Dialysis Youtube Lecture Handouts

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Dialysis/Artificial Kidney

Is a procedure in which principles of diffusion are applied for the treatment of renal failure?


  • Hemo dialysis

  • Peritonial dialysis

Hemo Dialysis

Solution is prepared in which

  • Waste products are absent

  • Electrolytes are adjusted

  • Nutrients are provided

Solution is separated from patient’s blood by a dialyzing membrane.

Blood is normalised by the process of diffusion.

Image of Hemo Dialysis

Image of Hemo Dialysis

Image of Dialyzer For Hemo Dialysis

Image of Dialyzer for Hemo Dialysis

Peritoneal Dialysis

  • In it diffusion takes place across the patient’s own peritoneal membrane

  • About 1 L of sol. is introduced in peritoneal cavity

  • Kept for 20 to 60 min & replaced by fresh fluid

Image of Peritoneal Dialysis

Image of Peritoneal Dialysis

Peritoneal Dialysis

  • Indications

  • In acute renal failure, most of the time condition is reversible. Dialysis can support the patient for a few weeks during the period of crisis

  • In patient of chronic renal failure it is life saving

  • Permanent sol. is Renal Transplantation

Renal Transplantation

  • Were among the first transplants to be done and are among the most successful transplants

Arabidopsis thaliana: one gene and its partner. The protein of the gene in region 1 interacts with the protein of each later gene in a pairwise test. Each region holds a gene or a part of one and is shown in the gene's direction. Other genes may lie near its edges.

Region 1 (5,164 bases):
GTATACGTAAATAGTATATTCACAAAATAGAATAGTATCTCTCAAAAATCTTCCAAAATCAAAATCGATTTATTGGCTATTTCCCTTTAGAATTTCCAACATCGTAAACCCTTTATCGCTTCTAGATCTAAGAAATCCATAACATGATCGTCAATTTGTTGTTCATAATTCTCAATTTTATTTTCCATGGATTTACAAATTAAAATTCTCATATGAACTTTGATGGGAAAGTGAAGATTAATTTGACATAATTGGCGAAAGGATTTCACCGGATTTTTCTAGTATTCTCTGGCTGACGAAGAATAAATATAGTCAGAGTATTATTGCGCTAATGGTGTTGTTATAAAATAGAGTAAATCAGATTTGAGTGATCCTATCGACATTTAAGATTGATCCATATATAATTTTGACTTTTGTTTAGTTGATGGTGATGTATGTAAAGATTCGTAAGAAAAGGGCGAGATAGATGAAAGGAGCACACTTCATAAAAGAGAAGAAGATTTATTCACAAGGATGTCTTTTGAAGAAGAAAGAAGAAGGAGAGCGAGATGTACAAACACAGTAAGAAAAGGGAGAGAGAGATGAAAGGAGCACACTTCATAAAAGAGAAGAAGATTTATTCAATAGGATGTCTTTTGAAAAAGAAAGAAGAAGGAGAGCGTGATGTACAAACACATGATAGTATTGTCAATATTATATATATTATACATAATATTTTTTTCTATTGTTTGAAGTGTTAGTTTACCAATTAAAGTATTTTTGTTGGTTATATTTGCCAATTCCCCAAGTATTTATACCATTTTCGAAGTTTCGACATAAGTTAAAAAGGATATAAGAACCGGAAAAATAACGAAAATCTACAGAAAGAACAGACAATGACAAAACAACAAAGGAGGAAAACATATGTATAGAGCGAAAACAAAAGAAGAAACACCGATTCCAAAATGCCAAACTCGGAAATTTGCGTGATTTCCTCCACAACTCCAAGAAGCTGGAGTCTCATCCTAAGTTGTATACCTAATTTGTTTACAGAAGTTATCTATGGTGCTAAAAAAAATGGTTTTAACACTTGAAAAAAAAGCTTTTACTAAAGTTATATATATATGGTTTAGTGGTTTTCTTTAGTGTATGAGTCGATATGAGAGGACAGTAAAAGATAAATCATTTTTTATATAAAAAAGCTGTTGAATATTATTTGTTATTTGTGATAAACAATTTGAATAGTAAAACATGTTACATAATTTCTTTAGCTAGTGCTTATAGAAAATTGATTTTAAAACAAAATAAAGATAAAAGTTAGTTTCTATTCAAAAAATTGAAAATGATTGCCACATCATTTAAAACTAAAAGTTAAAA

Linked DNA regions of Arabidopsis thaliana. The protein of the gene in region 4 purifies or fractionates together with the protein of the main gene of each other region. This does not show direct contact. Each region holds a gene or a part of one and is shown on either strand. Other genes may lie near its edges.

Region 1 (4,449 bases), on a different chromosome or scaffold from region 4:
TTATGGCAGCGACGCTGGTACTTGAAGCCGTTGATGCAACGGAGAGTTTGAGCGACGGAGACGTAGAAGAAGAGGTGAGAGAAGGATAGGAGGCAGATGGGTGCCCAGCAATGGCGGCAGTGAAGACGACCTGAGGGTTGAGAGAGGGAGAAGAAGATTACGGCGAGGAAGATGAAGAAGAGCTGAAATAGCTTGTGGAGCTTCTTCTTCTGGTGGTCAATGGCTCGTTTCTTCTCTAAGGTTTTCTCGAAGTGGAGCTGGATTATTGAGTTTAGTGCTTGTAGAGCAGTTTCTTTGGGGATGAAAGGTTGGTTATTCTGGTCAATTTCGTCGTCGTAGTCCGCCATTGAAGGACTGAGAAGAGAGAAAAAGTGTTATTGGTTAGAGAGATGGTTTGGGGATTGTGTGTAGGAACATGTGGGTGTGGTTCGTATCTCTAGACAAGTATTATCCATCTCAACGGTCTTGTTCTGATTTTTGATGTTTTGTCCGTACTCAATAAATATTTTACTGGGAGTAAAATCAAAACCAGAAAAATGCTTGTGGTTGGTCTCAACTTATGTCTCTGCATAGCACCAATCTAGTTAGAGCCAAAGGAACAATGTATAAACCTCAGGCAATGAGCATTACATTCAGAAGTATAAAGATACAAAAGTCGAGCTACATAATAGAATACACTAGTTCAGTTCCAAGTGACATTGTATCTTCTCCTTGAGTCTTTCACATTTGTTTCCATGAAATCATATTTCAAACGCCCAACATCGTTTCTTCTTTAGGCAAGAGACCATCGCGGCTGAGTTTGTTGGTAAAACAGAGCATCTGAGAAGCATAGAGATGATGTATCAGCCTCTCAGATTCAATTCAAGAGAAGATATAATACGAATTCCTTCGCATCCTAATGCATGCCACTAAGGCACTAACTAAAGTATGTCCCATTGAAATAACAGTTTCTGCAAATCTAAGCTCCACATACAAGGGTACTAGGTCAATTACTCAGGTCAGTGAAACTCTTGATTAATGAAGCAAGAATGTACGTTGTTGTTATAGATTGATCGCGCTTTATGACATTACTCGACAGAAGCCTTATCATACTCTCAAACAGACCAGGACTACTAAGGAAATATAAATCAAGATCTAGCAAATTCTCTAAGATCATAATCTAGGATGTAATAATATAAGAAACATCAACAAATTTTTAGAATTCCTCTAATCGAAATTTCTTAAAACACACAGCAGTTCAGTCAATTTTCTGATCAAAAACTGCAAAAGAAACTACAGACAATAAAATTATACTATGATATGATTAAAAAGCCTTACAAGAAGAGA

• Both cadavar & live donors are used

  • Detailed antigen typing of both is done

  • Immuno suppression is required

  • Occasionally a graft is rejected

PH Expression

  • H+ concentration is very low & their expression is very cumbersome

  • It is customary to express them on a logarithm scale

Normal H+ is 40nEq/L (0.00000004 Eq. /L. & the Ph. Is

PH of Body

  • pH is –ve log. of concentration

  • Normal concen. in body fluids

  • Normal variation

  • Concen. is maintained in a very narrow range

PH of Some Body Fluids

  • Plasma pH

    • Arterial ------7.4

    • Venous -----7.35

  • Extra cellular fluid-----7.35 to 7.45

  • Intra cellular fluid----- 6 to 7.4

  • Urine--------------------6 (4.5 to 8)

  • Gastric HCl-------------0.8


  • pH compatible with life 6.8 to 8.0 & person can live for few hours.

  • Daily H+ production or ingestion about 80mEq

  • These excess of ions must be removed

Acid Produced in Body

  • Acids produced in body

    • Volatile acids

    • Nonvolatile acids

Volatile Acids

  • a major end product of metabolism

  • Removed by lungs as

  • It accounts for about

Nonvolatile /Fixed Acids

  • Sulphuric acid—end product of sulpher containing aminoacids eg. Cystenine, methionine metabolism

  • Phosphoric acid—end product of phospholipid metabolism

  • Hydrochloric acid—end product of lysine, arginine & histidine mata.

Fixed Acids

  • Organic Acids

    • Lactic acid---severe anemia

    • Acetoacetic acid, hydroxy butyric acid---uncontrolled D.M.

    • Uric acid---metabolism of nucleoproteins

Base Production

  • Negligible amount

  • Bicarbonate---metabolism of organic anions eg. Citrates

  • Ammonia---from metabolism of amino acids is converted to urea, so not important

Buffering of H+ Ions